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The Use of Cattle Ear-Tags as Patagial Markers for Large Birds—a Field Assessment on Adult and Nestling Australian White Ibis
John M. Martin and Richard E. Major
Waterbirds: The International Journal of Waterbird Biology
Vol. 33, No. 2 (June 2010), pp. 264-268
Published by: Waterbird Society
Stable URL: http://www.jstor.org/stable/40660997
Page Count: 5
You can always find the topics here!Topics: Bird nesting, Bird banding, Waterfowl, Animal wings, Aviculture, Breeding, Mortality, Landfills, Foraging, Aerial locomotion
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To test the effectiveness of patagial marking with cattle ear-tags for Australian White Ibis (Threskiornis molucca), 105 adults and 58 nestlings were fitted with tags on each wing. Resighting frequency of adults, survival of nestlings, breeding behavior and foraging movements were monitored. The resighting frequency of wing-tagged adults was compared with resightings of 160 adults marked with colored leg-bands. Survival rates of wing-tagged nestlings were compared with an equal sample of 58 nestlings fitted with colored leg-bands. Over six months, 96% of tagged adults were resighted and there was no indication of impaired flight, with foraging movements ranging up to 30 km. Wing-tagged adults were more likely (40%) than color-banded adults (28%) to be detected in a oneoff survey three months after marking and 65% of tagged birds were observed nesting. Higher mortality was observed among smaller nestlings (< 1100 g) compared with larger nestlings marked with wing tags, but not among those marked with leg bands. Inspection of the wings of two adult and two juvenile birds recaptured 6-8 months after marking indicated only minor feather abrasion, although further study is needed to assess long-term impacts. Because patagially-fitted cattle ear-tags are more visible than colored leg bands, can be fitted quickly with minimal trauma, and seem to have few adverse effects, they appear to be an effective technique for individually marking large adult birds.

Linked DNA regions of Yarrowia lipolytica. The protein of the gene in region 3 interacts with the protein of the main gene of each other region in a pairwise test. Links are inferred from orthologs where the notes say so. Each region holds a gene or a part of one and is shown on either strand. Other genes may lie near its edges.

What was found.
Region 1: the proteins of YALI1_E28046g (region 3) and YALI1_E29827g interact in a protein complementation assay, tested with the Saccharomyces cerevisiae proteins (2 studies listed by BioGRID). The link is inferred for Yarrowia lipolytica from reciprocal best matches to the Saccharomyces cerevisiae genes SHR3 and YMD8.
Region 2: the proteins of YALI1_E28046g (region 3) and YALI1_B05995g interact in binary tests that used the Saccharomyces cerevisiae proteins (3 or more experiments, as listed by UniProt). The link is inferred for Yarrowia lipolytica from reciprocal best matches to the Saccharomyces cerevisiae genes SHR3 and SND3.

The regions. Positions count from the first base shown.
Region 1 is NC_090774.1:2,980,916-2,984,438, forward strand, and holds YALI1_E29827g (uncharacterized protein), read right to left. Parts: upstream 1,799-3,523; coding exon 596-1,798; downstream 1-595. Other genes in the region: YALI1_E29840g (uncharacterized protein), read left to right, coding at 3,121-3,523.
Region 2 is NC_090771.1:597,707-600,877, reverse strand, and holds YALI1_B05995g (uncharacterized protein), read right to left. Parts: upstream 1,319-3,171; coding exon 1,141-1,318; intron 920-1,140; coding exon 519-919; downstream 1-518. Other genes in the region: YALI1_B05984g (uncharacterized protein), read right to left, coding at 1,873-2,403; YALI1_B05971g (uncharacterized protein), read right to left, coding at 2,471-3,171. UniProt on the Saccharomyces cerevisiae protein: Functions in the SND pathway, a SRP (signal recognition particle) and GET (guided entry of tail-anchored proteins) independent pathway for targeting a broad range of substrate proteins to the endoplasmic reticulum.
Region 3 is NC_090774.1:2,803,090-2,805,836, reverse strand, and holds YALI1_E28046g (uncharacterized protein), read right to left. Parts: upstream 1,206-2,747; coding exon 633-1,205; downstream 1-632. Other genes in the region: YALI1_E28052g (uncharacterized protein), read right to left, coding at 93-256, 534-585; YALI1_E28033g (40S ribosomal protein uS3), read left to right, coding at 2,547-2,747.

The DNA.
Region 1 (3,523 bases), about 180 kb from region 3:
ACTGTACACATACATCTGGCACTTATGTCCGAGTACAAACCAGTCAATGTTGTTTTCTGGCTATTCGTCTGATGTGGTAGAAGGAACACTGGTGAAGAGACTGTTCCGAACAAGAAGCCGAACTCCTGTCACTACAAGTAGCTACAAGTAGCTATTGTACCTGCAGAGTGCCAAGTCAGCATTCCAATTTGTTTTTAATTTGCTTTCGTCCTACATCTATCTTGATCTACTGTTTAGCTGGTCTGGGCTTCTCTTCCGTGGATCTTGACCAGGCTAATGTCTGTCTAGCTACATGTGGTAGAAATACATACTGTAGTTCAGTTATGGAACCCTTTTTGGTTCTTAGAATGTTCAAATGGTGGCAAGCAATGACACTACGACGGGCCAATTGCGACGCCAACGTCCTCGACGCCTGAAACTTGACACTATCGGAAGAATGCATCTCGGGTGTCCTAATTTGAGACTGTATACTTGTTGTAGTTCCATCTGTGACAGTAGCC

Waterbirds: The International Journal of Waterbird Biology © 2010 Waterbird Society